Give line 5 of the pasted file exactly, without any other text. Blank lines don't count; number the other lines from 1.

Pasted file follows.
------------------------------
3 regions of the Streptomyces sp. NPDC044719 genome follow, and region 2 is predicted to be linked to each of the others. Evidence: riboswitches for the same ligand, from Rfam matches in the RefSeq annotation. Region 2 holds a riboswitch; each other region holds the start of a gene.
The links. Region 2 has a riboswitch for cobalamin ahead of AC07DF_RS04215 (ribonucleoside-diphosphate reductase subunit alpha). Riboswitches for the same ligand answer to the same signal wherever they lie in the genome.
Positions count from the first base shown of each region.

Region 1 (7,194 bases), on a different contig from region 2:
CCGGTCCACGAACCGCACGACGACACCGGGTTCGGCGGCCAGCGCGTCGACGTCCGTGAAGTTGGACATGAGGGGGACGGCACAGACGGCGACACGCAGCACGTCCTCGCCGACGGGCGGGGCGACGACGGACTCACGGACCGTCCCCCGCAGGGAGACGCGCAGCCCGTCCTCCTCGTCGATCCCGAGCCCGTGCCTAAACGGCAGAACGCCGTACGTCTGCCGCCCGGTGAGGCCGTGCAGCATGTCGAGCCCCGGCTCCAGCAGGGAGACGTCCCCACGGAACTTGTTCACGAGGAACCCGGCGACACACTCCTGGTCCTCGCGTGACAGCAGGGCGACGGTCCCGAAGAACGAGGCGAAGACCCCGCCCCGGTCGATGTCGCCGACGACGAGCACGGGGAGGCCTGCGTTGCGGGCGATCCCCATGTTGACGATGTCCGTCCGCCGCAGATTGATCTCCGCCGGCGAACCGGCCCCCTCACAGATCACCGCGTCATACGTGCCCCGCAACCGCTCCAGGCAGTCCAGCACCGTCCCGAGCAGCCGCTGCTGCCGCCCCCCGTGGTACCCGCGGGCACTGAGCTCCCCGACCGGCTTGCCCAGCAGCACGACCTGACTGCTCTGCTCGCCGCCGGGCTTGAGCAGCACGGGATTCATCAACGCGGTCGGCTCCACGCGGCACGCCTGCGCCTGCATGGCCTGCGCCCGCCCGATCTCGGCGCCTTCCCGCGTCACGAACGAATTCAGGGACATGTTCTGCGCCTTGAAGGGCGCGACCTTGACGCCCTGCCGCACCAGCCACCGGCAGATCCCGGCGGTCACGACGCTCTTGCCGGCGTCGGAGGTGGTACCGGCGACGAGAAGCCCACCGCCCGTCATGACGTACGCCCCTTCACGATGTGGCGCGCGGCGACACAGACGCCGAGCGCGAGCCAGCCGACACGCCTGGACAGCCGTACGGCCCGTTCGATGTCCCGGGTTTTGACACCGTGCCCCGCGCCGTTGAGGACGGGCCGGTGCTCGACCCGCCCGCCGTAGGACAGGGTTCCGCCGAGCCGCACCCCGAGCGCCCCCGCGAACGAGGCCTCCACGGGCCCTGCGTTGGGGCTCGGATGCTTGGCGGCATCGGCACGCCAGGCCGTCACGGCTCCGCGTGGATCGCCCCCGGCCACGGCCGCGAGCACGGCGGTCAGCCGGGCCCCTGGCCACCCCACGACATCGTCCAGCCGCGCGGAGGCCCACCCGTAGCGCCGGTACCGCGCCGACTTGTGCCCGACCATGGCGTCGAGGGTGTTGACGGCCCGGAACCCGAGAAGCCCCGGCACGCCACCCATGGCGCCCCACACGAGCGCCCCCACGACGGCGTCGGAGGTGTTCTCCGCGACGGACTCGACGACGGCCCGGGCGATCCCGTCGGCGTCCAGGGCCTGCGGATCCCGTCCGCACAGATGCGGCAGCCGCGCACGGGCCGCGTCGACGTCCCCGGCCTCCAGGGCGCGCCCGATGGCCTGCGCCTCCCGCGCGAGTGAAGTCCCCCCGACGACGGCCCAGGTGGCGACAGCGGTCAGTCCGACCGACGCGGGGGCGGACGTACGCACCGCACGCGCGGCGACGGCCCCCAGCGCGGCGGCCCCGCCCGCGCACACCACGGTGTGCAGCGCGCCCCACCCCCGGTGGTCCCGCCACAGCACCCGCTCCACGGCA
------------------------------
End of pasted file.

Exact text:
CCGGTCCACGAACCGCACGACGACACCGGGTTCGGCGGCCAGCGCGTCGACGTCCGTGAAGTTGGACATGAGGGGGACGGCACAGACGGCGACACGCAGCACGTCCTCGCCGACGGGCGGGGCGACGACGGACTCACGGACCGTCCCCCGCAGGGAGACGCGCAGCCCGTCCTCCTCGTCGATCCCGAGCCCGTGCCTAAACGGCAGAACGCCGTACGTCTGCCGCCCGGTGAGGCCGTGCAGCATGTCGAGCCCCGGCTCCAGCAGGGAGACGTCCCCACGGAACTTGTTCACGAGGAACCCGGCGACACACTCCTGGTCCTCGCGTGACAGCAGGGCGACGGTCCCGAAGAACGAGGCGAAGACCCCGCCCCGGTCGATGTCGCCGACGACGAGCACGGGGAGGCCTGCGTTGCGGGCGATCCCCATGTTGACGATGTCCGTCCGCCGCAGATTGATCTCCGCCGGCGAACCGGCCCCCTCACAGATCACCGCGTCATACGTGCCCCGCAACCGCTCCAGGCAGTCCAGCACCGTCCCGAGCAGCCGCTGCTGCCGCCCCCCGTGGTACCCGCGGGCACTGAGCTCCCCGACCGGCTTGCCCAGCAGCACGACCTGACTGCTCTGCTCGCCGCCGGGCTTGAGCAGCACGGGATTCATCAACGCGGTCGGCTCCACGCGGCACGCCTGCGCCTGCATGGCCTGCGCCCGCCCGATCTCGGCGCCTTCCCGCGTCACGAACGAATTCAGGGACATGTTCTGCGCCTTGAAGGGCGCGACCTTGACGCCCTGCCGCACCAGCCACCGGCAGATCCCGGCGGTCACGACGCTCTTGCCGGCGTCGGAGGTGGTACCGGCGACGAGAAGCCCACCGCCCGTCATGACGTACGCCCCTTCACGATGTGGCGCGCGGCGACACAGACGCCGAGCGCGAGCCAGCCGACACGCCTGGACAGCCGTACGGCCCGTTCGATGTCCCGGGTTTTGACACCGTGCCCCGCGCCGTTGAGGACGGGCCGGTGCTCGACCCGCCCGCCGTAGGACAGGGTTCCGCCGAGCCGCACCCCGAGCGCCCCCGCGAACGAGGCCTCCACGGGCCCTGCGTTGGGGCTCGGATGCTTGGCGGCATCGGCACGCCAGGCCGTCACGGCTCCGCGTGGATCGCCCCCGGCCACGGCCGCGAGCACGGCGGTCAGCCGGGCCCCTGGCCACCCCACGACATCGTCCAGCCGCGCGGAGGCCCACCCGTAGCGCCGGTACCGCGCCGACTTGTGCCCGACCATGGCGTCGAGGGTGTTGACGGCCCGGAACCCGAGAAGCCCCGGCACGCCACCCATGGCGCCCCACACGAGCGCCCCCACGACGGCGTCGGAGGTGTTCTCCGCGACGGACTCGACGACGGCCCGGGCGATCCCGTCGGCGTCCAGGGCCTGCGGATCCCGTCCGCACAGATGCGGCAGCCGCGCACGGGCCGCGTCGACGTCCCCGGCCTCCAGGGCGCGCCCGATGGCCTGCGCCTCCCGCGCGAGTGAAGTCCCCCCGACGACGGCCCAGGTGGCGACAGCGGTCAGTCCGACCGACGCGGGGGCGGACGTACGCACCGCACGCGCGGCGACGGCCCCCAGCGCGGCGGCCCCGCCCGCGCACACCACGGTGTGCAGCGCGCCCCACCCCCGGTGGTCCCGCCACAGCACCCGCTCCACGGCA